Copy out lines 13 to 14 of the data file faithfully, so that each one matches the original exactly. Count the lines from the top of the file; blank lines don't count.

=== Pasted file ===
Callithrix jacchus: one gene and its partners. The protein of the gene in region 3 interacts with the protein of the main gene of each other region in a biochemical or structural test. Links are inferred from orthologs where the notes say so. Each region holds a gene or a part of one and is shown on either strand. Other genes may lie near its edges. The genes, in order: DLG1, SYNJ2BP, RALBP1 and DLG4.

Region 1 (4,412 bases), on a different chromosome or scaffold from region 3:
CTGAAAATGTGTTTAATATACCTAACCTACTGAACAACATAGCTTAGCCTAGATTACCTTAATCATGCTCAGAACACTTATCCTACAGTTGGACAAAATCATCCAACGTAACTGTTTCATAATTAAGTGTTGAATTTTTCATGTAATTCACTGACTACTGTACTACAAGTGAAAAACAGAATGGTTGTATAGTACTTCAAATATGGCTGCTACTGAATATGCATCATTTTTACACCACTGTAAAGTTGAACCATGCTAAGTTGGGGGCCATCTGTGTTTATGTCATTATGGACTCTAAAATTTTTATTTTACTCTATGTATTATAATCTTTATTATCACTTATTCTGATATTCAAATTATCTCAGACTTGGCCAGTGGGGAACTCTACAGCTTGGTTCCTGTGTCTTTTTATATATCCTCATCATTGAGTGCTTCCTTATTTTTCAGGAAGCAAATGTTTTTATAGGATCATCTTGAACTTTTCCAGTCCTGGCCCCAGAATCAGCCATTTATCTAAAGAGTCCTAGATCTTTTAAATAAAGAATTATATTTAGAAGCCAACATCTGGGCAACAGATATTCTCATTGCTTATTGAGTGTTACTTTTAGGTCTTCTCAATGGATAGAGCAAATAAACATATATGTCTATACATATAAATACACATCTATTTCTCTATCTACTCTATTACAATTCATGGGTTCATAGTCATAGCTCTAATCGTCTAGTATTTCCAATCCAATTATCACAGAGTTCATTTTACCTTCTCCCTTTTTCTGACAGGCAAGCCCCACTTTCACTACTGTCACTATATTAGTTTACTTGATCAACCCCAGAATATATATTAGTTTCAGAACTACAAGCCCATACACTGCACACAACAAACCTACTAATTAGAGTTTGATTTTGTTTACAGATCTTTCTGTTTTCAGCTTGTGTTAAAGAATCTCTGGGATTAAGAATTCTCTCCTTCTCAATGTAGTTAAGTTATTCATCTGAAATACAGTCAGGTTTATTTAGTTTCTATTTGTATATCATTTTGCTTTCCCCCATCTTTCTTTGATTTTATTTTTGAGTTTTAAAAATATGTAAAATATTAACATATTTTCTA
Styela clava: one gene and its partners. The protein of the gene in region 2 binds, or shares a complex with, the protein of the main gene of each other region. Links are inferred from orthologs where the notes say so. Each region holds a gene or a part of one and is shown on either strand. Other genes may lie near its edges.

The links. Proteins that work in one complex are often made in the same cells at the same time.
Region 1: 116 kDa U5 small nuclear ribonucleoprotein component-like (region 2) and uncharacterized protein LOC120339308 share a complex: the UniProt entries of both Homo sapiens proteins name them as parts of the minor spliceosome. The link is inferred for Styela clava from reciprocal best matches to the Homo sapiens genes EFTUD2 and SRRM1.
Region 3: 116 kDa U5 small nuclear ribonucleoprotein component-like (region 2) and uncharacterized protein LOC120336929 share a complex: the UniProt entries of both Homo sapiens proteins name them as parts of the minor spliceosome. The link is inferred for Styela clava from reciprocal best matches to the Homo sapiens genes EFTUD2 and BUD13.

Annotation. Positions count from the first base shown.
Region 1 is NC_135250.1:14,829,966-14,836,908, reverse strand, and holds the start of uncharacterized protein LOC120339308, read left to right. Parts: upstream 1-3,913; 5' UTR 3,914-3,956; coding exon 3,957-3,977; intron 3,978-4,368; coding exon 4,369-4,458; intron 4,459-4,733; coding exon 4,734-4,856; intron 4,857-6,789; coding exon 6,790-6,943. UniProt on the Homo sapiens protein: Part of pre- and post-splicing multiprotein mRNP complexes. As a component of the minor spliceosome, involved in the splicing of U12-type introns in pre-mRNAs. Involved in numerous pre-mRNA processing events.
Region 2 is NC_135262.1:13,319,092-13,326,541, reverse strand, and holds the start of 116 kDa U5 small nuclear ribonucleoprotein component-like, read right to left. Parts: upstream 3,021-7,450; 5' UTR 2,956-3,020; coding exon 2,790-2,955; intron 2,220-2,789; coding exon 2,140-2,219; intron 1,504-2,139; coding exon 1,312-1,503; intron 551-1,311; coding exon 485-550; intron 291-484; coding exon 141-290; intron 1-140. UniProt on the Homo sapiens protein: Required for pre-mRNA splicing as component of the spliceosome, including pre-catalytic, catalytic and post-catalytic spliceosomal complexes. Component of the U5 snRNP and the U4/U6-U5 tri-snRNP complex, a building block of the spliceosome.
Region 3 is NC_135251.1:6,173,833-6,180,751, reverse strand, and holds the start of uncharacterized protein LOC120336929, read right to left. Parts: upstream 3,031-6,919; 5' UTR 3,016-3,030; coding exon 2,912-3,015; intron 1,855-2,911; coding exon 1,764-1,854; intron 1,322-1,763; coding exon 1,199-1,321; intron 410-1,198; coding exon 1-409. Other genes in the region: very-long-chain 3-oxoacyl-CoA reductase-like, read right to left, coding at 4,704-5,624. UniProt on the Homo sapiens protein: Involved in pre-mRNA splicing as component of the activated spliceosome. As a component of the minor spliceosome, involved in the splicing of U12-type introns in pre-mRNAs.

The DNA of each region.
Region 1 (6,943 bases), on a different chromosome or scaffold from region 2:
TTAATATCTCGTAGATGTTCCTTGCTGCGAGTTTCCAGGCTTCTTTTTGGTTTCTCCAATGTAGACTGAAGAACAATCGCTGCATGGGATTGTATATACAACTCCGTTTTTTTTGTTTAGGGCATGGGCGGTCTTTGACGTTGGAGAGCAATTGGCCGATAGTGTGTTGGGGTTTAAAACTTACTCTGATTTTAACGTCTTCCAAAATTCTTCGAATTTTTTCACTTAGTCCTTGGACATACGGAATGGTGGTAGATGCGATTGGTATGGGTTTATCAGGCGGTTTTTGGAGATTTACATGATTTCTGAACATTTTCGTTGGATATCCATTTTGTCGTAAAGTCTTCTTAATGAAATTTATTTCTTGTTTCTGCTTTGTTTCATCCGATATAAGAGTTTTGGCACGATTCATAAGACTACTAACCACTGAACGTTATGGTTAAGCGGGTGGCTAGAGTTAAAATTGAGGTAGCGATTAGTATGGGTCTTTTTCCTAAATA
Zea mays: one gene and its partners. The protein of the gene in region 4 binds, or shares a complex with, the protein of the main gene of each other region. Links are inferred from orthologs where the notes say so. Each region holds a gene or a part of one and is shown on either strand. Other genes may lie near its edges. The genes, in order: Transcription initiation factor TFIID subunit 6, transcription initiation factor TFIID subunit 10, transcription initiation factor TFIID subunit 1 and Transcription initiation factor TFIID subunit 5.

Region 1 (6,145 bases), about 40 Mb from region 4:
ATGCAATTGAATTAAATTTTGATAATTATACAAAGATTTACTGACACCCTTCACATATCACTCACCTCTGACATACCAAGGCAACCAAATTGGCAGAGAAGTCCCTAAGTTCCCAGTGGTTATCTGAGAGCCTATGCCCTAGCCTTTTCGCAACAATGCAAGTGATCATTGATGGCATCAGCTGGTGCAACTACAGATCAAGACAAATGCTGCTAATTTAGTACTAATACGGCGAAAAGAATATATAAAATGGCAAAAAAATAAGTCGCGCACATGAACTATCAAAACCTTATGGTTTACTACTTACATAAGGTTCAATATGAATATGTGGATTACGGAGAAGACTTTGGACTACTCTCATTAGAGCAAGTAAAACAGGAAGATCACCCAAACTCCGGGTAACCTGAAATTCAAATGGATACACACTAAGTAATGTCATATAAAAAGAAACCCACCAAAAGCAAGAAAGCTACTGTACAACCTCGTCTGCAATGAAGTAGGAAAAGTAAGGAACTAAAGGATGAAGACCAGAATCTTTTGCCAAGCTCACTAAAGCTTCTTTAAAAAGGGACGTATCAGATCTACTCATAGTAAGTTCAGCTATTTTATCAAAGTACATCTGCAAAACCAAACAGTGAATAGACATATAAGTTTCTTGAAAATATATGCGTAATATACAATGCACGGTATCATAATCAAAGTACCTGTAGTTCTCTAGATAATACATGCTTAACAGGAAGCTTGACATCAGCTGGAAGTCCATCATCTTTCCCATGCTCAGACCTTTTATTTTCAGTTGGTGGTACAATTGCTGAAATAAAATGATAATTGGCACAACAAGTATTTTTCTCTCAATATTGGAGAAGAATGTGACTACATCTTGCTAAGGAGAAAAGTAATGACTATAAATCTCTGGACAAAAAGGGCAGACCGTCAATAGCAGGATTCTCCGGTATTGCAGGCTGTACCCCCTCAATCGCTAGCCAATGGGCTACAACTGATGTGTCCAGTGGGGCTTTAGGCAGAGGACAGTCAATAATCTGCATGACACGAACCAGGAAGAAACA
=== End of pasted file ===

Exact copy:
Region 1 (6,943 bases), on a different chromosome or scaffold from region 2:
TTAATATCTCGTAGATGTTCCTTGCTGCGAGTTTCCAGGCTTCTTTTTGGTTTCTCCAATGTAGACTGAAGAACAATCGCTGCATGGGATTGTATATACAACTCCGTTTTTTTTGTTTAGGGCATGGGCGGTCTTTGACGTTGGAGAGCAATTGGCCGATAGTGTGTTGGGGTTTAAAACTTACTCTGATTTTAACGTCTTCCAAAATTCTTCGAATTTTTTCACTTAGTCCTTGGACATACGGAATGGTGGTAGATGCGATTGGTATGGGTTTATCAGGCGGTTTTTGGAGATTTACATGATTTCTGAACATTTTCGTTGGATATCCATTTTGTCGTAAAGTCTTCTTAATGAAATTTATTTCTTGTTTCTGCTTTGTTTCATCCGATATAAGAGTTTTGGCACGATTCATAAGACTACTAACCACTGAACGTTATGGTTAAGCGGGTGGCTAGAGTTAAAATTGAGGTAGCGATTAGTATGGGTCTTTTTCCTAAATA